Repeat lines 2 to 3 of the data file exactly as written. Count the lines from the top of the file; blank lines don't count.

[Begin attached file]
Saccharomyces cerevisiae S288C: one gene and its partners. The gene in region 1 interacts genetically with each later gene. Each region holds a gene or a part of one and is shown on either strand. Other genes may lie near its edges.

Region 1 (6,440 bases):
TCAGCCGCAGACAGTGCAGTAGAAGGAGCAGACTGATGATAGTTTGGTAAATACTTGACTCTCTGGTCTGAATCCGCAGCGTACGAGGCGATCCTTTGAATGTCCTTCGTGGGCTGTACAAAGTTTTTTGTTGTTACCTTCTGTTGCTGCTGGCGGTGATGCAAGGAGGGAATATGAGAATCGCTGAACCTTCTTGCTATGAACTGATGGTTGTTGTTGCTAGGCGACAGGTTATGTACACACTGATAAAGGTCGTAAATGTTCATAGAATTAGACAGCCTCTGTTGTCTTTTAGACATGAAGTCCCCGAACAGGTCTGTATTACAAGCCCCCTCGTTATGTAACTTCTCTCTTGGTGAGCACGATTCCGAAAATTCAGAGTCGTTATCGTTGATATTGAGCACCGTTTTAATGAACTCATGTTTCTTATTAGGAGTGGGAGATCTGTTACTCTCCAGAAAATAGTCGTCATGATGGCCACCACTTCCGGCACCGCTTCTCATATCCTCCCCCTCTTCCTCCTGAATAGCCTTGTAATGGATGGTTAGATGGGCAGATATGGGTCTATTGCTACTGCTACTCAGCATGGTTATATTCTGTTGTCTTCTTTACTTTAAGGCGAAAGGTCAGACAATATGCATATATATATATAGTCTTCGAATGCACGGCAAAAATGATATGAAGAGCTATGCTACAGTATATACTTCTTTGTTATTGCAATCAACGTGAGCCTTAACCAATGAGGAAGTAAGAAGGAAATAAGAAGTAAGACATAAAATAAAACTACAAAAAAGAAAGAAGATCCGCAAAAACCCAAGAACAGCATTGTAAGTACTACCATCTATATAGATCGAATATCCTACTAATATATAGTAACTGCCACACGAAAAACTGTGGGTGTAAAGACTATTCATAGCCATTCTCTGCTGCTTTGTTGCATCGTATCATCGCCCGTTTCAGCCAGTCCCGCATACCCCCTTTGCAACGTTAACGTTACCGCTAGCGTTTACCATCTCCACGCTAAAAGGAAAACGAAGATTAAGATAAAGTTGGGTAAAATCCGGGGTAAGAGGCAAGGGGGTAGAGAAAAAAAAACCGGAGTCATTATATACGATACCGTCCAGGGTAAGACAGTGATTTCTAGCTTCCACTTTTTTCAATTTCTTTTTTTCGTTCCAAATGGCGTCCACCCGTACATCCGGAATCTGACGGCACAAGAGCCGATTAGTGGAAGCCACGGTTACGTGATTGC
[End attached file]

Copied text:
Region 1 (6,440 bases):
TCAGCCGCAGACAGTGCAGTAGAAGGAGCAGACTGATGATAGTTTGGTAAATACTTGACTCTCTGGTCTGAATCCGCAGCGTACGAGGCGATCCTTTGAATGTCCTTCGTGGGCTGTACAAAGTTTTTTGTTGTTACCTTCTGTTGCTGCTGGCGGTGATGCAAGGAGGGAATATGAGAATCGCTGAACCTTCTTGCTATGAACTGATGGTTGTTGTTGCTAGGCGACAGGTTATGTACACACTGATAAAGGTCGTAAATGTTCATAGAATTAGACAGCCTCTGTTGTCTTTTAGACATGAAGTCCCCGAACAGGTCTGTATTACAAGCCCCCTCGTTATGTAACTTCTCTCTTGGTGAGCACGATTCCGAAAATTCAGAGTCGTTATCGTTGATATTGAGCACCGTTTTAATGAACTCATGTTTCTTATTAGGAGTGGGAGATCTGTTACTCTCCAGAAAATAGTCGTCATGATGGCCACCACTTCCGGCACCGCTTCTCATATCCTCCCCCTCTTCCTCCTGAATAGCCTTGTAATGGATGGTTAGATGGGCAGATATGGGTCTATTGCTACTGCTACTCAGCATGGTTATATTCTGTTGTCTTCTTTACTTTAAGGCGAAAGGTCAGACAATATGCATATATATATATAGTCTTCGAATGCACGGCAAAAATGATATGAAGAGCTATGCTACAGTATATACTTCTTTGTTATTGCAATCAACGTGAGCCTTAACCAATGAGGAAGTAAGAAGGAAATAAGAAGTAAGACATAAAATAAAACTACAAAAAAGAAAGAAGATCCGCAAAAACCCAAGAACAGCATTGTAAGTACTACCATCTATATAGATCGAATATCCTACTAATATATAGTAACTGCCACACGAAAAACTGTGGGTGTAAAGACTATTCATAGCCATTCTCTGCTGCTTTGTTGCATCGTATCATCGCCCGTTTCAGCCAGTCCCGCATACCCCCTTTGCAACGTTAACGTTACCGCTAGCGTTTACCATCTCCACGCTAAAAGGAAAACGAAGATTAAGATAAAGTTGGGTAAAATCCGGGGTAAGAGGCAAGGGGGTAGAGAAAAAAAAACCGGAGTCATTATATACGATACCGTCCAGGGTAAGACAGTGATTTCTAGCTTCCACTTTTTTCAATTTCTTTTTTTCGTTCCAAATGGCGTCCACCCGTACATCCGGAATCTGACGGCACAAGAGCCGATTAGTGGAAGCCACGGTTACGTGATTGC